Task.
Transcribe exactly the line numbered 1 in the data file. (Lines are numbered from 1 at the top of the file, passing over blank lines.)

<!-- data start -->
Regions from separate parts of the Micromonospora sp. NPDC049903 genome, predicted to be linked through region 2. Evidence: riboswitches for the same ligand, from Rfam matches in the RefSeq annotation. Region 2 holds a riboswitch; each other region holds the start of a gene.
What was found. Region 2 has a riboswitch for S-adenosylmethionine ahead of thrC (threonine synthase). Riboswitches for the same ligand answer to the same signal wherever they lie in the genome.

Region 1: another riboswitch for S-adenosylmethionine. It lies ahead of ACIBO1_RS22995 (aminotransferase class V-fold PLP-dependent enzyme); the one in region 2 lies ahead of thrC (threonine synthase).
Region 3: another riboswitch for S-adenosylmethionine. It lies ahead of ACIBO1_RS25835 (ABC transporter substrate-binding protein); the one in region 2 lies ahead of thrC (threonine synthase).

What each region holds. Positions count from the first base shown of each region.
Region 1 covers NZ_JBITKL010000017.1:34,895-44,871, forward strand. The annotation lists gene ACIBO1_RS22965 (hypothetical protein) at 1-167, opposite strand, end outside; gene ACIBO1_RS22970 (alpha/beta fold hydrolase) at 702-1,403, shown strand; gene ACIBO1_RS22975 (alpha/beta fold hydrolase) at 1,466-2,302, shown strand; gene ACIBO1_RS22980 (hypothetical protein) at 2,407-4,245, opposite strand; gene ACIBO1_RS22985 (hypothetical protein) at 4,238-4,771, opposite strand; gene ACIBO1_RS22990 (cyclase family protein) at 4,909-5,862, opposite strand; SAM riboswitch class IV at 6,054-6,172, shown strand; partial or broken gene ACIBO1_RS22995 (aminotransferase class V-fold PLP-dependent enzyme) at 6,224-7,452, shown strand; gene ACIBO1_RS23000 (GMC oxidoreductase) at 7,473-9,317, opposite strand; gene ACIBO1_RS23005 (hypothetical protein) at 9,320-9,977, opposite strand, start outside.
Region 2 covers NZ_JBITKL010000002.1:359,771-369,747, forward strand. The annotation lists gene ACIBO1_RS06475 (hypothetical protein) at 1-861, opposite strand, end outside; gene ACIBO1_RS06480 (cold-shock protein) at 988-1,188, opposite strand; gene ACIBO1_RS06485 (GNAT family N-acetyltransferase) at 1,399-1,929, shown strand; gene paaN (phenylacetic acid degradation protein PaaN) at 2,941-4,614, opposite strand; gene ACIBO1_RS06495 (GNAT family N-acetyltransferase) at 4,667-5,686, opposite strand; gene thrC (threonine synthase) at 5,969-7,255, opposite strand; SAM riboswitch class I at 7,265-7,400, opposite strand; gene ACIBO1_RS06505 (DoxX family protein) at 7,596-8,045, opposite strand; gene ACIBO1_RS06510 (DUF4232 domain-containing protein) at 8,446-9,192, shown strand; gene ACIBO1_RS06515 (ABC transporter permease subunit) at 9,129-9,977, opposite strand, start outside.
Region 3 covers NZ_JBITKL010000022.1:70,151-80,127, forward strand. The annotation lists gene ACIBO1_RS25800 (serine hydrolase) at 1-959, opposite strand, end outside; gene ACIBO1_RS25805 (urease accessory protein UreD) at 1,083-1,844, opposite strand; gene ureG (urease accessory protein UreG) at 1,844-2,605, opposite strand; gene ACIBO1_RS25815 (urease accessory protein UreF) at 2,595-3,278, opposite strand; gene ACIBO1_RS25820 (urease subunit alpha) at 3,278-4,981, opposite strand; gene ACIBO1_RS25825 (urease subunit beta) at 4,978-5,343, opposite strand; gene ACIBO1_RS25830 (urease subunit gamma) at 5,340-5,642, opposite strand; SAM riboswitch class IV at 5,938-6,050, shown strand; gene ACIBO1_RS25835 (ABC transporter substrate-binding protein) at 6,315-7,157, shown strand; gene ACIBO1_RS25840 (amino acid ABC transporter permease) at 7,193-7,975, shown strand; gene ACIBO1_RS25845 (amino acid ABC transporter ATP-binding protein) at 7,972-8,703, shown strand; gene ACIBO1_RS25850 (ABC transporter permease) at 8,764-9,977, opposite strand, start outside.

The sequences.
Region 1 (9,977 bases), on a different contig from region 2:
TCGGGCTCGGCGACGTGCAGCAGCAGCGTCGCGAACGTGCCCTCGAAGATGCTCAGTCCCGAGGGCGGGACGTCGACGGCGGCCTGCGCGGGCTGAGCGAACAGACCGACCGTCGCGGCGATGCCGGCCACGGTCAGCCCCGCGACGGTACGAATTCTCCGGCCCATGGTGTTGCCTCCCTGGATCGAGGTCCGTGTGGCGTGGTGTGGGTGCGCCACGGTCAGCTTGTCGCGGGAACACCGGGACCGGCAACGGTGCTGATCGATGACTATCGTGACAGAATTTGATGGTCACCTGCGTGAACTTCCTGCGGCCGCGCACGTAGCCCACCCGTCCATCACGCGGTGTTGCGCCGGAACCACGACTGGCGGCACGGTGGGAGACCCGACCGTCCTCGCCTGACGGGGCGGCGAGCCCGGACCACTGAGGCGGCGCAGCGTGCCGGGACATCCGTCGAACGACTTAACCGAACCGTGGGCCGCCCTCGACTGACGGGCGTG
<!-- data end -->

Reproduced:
Regions from separate parts of the Micromonospora sp. NPDC049903 genome, predicted to be linked through region 2. Evidence: riboswitches for the same ligand, from Rfam matches in the RefSeq annotation. Region 2 holds a riboswitch; each other region holds the start of a gene.